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Raumfahrt - Start von Long March 2 auf Xichang Satellite Launch Center

25.11.2017

China launches classified payload with Long March 2C rocket from Xichang

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China continued its recent rapid pace of space launches on Friday with a Long March 2C rocket carrying a classified payload to low Earth orbit.

The Long March 2C lifted off at 18:10 UTC (02:10 local time Saturday) from LC3 Launch Complex at the Xichang Satellite Launch Centre in the southwest province of Sichuan.

Airspace restriction notices revealed that a launch was imminent, and a social media post citing noise from the vicinity revealed that the launch had taken place. Amateur footage was posted shortly after.

The mission payload was not known in advance, but the resemblance of the launch profile to a September space launch suggested a further trio of Yaogan reconnaissance satellites. 

State media Xinhua confirmed launch success and the payloads to be a three Yaogan-3 (02) satellites within an hour of launch. 

 

 

The satellites were developed by the Microsatellite Innovation Institute under the Chinese Academy of Sciences (CAS). Described in Chinese media reports as remote sensing satellites for electromagnetic environment detection, western observers believe the Yaogan series to be for reconnaissance purposes for China's People's Liberation Army.

The launch was the 14th for a year bifurcated by issues with two launches in June and July, and follows Monday's Long March 6 light-lift rocket launch. The mission involved three Jilin-1 commercial Earth observation satellites and marked a step forward in Chinese large constellation plans and launch vehicle reusability.

Busy times at Xichang

Preparations for the November 2017 launch of the Beidou-3 M1 and M2 satellites via Long March 3B from Xichang, Sichuan Province.

 

Preparations for the November 2017 launch of the Beidou-3 M1 and M2 satellites via Long March 3B from Xichang, Sichuan Province. beidou.gov.cn

Xichang Satellite Launch Centre has seen intense activity following a three-month halt in Chinese launches brought on by a Long March 3B partial failurein June and the following failure of the second heavy-lift Long March 5 launch vehicle in July.

Late September saw the launch of a trio of Yaogan-30 (01) reconnaissance satellites followed by the launch of a pair of Beidou-3 satellites to medium Earth orbit early in November.

Xichang is meanwhile preparing to follow up this by lofting another Beidou duo for the navigation and positioning constellation, similar to America's GPS and Russia's GLONASS, before the end of the year.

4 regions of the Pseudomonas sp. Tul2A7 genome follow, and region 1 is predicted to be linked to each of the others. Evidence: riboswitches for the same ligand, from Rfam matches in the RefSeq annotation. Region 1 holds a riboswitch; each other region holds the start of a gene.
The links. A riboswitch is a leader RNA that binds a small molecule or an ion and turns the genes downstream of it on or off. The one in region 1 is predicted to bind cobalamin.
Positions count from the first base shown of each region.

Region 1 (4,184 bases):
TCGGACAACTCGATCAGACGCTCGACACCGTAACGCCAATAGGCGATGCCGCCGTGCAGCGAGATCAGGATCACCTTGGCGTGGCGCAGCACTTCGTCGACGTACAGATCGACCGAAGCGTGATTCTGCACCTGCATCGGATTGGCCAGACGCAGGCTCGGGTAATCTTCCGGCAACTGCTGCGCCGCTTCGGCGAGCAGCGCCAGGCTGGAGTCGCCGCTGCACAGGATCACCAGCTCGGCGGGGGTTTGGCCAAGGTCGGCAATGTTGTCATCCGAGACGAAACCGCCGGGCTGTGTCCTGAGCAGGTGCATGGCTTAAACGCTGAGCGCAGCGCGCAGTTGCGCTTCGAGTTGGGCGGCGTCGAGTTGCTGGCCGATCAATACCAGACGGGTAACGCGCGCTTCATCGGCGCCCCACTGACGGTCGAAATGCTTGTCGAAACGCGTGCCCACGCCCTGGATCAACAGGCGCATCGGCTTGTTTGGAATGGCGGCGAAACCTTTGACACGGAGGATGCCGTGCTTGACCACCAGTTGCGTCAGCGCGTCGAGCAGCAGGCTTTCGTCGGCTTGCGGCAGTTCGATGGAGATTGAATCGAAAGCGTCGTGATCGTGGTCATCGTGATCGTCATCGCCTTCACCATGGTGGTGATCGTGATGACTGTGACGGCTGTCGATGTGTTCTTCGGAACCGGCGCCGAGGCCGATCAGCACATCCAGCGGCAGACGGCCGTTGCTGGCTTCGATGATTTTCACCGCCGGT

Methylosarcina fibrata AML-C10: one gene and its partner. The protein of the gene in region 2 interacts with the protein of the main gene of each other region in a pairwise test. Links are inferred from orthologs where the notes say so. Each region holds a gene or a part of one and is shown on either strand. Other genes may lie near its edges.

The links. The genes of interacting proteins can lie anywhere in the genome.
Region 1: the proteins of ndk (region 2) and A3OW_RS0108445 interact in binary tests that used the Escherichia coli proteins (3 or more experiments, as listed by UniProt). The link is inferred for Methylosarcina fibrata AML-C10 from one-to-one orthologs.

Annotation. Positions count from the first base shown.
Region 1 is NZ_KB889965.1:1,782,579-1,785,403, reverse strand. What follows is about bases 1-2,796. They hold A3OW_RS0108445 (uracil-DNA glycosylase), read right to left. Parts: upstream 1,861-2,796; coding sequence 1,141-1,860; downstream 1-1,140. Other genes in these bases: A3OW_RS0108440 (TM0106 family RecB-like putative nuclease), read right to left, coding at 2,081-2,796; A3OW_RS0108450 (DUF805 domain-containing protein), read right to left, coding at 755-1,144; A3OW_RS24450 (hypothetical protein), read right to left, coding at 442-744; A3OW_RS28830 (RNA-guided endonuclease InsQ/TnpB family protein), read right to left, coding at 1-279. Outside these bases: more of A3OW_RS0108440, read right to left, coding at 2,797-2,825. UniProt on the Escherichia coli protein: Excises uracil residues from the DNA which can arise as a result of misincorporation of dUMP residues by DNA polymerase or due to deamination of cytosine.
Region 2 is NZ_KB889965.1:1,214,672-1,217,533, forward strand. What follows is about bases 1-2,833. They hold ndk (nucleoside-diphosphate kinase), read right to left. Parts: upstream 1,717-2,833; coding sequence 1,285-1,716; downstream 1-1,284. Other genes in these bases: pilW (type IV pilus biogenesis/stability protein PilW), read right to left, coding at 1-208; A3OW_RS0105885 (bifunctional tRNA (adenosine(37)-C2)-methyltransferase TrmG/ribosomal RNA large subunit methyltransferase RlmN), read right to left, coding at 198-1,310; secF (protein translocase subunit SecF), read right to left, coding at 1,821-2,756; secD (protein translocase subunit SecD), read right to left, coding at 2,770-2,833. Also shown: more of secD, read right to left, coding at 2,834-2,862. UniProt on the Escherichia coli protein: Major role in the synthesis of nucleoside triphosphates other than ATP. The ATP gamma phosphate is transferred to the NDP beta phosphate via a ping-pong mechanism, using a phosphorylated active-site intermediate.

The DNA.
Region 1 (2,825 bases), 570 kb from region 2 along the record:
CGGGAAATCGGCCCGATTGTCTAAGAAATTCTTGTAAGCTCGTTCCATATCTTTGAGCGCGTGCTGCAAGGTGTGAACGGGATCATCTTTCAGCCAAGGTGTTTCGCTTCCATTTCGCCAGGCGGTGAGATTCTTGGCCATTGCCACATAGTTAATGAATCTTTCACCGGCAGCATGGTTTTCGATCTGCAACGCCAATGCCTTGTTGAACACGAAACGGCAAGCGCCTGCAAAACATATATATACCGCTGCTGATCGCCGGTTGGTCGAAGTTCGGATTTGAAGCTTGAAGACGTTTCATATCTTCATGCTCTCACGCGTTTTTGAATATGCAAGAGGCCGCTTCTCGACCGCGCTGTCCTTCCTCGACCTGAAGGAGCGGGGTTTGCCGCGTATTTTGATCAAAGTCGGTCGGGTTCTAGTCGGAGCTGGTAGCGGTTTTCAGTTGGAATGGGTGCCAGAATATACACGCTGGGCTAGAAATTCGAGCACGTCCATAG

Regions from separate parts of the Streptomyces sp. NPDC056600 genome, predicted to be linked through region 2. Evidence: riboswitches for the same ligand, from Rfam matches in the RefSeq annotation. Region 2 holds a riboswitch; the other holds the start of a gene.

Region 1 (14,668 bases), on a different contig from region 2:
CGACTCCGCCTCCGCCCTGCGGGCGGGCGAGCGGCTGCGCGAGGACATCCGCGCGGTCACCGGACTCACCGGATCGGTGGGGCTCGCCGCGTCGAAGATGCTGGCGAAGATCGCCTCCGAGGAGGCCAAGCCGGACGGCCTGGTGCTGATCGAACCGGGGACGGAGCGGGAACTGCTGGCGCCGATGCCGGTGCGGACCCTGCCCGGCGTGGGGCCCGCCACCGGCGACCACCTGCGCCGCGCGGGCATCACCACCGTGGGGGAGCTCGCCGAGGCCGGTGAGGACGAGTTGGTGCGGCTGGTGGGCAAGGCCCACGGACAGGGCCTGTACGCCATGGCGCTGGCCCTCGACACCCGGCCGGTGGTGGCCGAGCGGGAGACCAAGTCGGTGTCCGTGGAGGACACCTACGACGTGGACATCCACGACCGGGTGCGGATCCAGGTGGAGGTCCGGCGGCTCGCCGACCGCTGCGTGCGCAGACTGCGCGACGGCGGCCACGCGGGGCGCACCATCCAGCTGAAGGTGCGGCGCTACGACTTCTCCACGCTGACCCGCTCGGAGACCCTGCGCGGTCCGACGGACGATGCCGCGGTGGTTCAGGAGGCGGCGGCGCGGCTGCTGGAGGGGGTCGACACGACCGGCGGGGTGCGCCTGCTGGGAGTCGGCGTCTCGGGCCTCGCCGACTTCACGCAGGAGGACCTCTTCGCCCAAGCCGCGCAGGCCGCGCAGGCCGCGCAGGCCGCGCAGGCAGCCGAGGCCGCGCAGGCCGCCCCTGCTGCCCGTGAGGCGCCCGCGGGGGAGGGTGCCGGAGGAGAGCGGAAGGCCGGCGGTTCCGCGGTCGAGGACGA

The Long March 2C used for Friday's launch was developed by the China Academy of Launch Vehicle Technology (CALT), the country's foremost launch vehicle developer and manufacturer, and a subsidiary of the China Aerospace Science and Technology Corporation (CASC), the main contractor for the Chinese space programme. 

China had aimed to launch around 30 times in 2017 before the two above launch issues halted activity.

The major success for China in 2017 has been the launch of its first cargo spacecraft, Tianzhou-1, which trialled three rendezvous and dockingprocedures followed by orbital refuelling tests with Tiangong-2. This marks a major milestone in plans for the country to establish its own large, modular space station.

China's overall for Long March rocket launches stands at 256, with the first taking place on April 24, 1970. Of these, 242 have been successful, with eight failures and six partial failures, bringing a success rate of 94.5 percent.

The Long March 7 (Y2) launches China's first cargo spacecraft, Tianzhou-1, in April 2017.

 

The Long March 7 (Y2) launches China's first cargo spacecraft, Tianzhou-1, in April 2017. 

Looking to the future, CASC officials this month unveiled a comprehensive space transportation roadmap for 2017-2045, noting plans for fully reusable rockets, sub-orbital and orbital space planes, a super heavy-lift launcher and a nuclear powered shuttle.

Quelle: gbtimes

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China successfully launches remote sensing satellites

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China launches remote sensing satellites at 2:10 am, Beijing Time, on a Long March-2C rocket from Xichang Satellite Launch Center in southwest China's Sichuan Province, on Nov. 25, 2017. The satellites has entered the preset orbit and Saturday's launching mission was proclaimed a success. (Xinhua/Yang Zhongzhou)

BEIJING, Nov. 25 China launched remote sensing satellites at 2:10 am, Beijing Time, Saturday on a Long March-2C rocket from Xichang Satellite Launch Center in southwest China's Sichuan Province.

The satellites has entered the preset orbit and Saturday's launching mission was proclaimed a success.

The satellites will conduct electromagnetic probes and other experiments.

The launch is the 256th mission of the Long March rocket family.

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China launches remote sensing satellites at 2:10 am, Beijing Time, on a Long March-2C rocket from Xichang Satellite Launch Center in southwest China's Sichuan Province, on Nov. 25, 2017. The satellites has entered the preset orbit and Saturday's launching mission was proclaimed a success.

Quelle: Xinhua

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